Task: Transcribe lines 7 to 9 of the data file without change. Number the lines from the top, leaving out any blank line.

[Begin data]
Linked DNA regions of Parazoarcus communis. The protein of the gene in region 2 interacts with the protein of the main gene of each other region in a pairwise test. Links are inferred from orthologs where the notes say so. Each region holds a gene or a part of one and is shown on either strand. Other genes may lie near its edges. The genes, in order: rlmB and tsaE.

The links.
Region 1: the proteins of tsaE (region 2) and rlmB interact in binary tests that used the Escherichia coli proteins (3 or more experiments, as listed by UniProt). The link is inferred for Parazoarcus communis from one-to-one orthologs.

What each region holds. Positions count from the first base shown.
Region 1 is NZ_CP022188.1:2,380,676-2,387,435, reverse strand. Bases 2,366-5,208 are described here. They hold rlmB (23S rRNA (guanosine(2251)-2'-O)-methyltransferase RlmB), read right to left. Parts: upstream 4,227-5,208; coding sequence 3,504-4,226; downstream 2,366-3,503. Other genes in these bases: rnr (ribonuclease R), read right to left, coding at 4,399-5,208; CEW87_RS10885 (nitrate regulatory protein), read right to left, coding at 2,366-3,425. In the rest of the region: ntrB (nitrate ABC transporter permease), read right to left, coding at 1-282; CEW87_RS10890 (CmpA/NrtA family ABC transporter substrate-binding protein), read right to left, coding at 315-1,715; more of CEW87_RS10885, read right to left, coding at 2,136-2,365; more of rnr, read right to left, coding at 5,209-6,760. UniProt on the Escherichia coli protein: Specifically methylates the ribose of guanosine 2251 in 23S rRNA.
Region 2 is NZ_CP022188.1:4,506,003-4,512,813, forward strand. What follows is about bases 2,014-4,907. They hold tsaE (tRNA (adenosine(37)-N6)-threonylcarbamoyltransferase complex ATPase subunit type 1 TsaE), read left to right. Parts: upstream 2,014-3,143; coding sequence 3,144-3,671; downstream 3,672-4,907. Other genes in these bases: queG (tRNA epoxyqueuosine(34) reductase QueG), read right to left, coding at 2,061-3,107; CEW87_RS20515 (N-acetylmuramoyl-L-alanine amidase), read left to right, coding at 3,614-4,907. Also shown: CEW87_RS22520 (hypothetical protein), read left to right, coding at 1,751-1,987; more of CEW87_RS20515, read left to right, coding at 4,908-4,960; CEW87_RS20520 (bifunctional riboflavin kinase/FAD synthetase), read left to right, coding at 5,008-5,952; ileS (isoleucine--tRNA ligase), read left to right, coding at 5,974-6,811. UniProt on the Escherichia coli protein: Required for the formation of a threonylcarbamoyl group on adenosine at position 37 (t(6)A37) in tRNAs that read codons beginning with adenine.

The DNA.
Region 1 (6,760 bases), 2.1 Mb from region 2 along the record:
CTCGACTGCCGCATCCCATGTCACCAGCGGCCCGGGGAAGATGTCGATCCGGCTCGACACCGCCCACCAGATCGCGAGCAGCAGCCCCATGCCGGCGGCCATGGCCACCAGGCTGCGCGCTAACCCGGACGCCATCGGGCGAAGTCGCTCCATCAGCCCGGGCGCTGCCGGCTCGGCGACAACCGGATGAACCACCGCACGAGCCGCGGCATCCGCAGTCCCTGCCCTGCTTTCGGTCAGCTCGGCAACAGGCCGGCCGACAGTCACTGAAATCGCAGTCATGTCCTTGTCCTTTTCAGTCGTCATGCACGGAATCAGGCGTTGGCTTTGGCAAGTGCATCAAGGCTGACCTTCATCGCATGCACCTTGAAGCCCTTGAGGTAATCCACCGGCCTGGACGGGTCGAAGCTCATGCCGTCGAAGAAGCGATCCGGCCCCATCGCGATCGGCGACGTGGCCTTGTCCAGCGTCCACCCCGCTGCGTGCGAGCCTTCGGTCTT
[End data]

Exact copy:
The DNA.
Region 1 (6,760 bases), 2.1 Mb from region 2 along the record:
CTCGACTGCCGCATCCCATGTCACCAGCGGCCCGGGGAAGATGTCGATCCGGCTCGACACCGCCCACCAGATCGCGAGCAGCAGCCCCATGCCGGCGGCCATGGCCACCAGGCTGCGCGCTAACCCGGACGCCATCGGGCGAAGTCGCTCCATCAGCCCGGGCGCTGCCGGCTCGGCGACAACCGGATGAACCACCGCACGAGCCGCGGCATCCGCAGTCCCTGCCCTGCTTTCGGTCAGCTCGGCAACAGGCCGGCCGACAGTCACTGAAATCGCAGTCATGTCCTTGTCCTTTTCAGTCGTCATGCACGGAATCAGGCGTTGGCTTTGGCAAGTGCATCAAGGCTGACCTTCATCGCATGCACCTTGAAGCCCTTGAGGTAATCCACCGGCCTGGACGGGTCGAAGCTCATGCCGTCGAAGAAGCGATCCGGCCCCATCGCGATCGGCGACGTGGCCTTGTCCAGCGTCCACCCCGCTGCGTGCGAGCCTTCGGTCTT